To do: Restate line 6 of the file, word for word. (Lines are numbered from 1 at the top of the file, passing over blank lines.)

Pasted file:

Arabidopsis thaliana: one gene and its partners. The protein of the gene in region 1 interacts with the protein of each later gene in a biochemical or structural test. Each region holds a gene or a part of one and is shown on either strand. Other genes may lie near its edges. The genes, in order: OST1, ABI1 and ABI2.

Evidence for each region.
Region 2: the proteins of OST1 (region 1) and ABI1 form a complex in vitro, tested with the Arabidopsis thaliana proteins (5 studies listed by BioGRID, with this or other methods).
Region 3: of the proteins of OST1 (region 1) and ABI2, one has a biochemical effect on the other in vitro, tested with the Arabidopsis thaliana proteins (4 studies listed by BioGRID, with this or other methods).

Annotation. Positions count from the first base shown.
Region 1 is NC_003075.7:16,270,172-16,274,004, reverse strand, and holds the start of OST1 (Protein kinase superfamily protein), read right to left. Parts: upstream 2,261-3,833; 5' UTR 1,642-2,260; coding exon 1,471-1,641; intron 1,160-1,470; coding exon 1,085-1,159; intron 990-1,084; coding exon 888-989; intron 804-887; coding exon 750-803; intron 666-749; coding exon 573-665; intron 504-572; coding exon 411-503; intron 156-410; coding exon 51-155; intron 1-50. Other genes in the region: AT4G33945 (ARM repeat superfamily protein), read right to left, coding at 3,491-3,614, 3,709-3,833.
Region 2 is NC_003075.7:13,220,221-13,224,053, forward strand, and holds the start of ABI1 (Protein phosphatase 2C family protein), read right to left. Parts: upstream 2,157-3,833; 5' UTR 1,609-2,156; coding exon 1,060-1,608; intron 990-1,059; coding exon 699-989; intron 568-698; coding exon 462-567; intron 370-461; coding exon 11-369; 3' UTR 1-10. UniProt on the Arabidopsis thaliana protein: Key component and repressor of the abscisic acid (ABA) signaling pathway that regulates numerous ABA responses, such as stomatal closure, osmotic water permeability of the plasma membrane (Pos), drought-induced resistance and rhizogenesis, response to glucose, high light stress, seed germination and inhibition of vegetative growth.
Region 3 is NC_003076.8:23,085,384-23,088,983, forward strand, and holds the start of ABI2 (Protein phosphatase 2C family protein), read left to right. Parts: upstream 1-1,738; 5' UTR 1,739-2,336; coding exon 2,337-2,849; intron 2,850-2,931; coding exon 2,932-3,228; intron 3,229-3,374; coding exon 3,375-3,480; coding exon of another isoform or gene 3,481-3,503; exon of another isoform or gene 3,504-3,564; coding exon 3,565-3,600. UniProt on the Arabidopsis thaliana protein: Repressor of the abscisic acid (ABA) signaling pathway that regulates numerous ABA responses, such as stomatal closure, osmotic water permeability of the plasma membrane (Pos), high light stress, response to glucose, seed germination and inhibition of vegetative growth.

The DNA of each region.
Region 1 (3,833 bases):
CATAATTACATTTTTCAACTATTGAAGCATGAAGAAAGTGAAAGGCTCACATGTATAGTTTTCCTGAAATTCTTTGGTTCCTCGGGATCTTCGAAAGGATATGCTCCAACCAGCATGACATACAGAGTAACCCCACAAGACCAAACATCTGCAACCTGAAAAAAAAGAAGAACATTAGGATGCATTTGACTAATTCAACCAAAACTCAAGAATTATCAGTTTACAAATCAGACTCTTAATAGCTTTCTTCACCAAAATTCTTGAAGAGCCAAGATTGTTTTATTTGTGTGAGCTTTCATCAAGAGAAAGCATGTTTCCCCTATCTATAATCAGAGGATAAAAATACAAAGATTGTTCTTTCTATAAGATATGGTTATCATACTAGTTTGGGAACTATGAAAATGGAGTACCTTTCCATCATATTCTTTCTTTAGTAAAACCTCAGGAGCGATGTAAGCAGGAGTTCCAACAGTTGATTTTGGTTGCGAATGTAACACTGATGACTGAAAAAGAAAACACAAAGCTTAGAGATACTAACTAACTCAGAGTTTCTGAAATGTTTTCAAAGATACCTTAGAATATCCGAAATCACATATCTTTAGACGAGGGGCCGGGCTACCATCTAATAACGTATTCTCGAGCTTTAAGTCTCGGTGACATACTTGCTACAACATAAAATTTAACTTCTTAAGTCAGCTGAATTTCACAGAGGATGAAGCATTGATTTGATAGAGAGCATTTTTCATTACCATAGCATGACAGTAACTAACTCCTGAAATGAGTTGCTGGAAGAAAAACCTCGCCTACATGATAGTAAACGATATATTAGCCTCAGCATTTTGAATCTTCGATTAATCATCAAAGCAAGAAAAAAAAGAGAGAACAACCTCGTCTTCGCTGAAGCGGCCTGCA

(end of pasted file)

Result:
Region 1 is NC_003075.7:16,270,172-16,274,004, reverse strand, and holds the start of OST1 (Protein kinase superfamily protein), read right to left. Parts: upstream 2,261-3,833; 5' UTR 1,642-2,260; coding exon 1,471-1,641; intron 1,160-1,470; coding exon 1,085-1,159; intron 990-1,084; coding exon 888-989; intron 804-887; coding exon 750-803; intron 666-749; coding exon 573-665; intron 504-572; coding exon 411-503; intron 156-410; coding exon 51-155; intron 1-50. Other genes in the region: AT4G33945 (ARM repeat superfamily protein), read right to left, coding at 3,491-3,614, 3,709-3,833.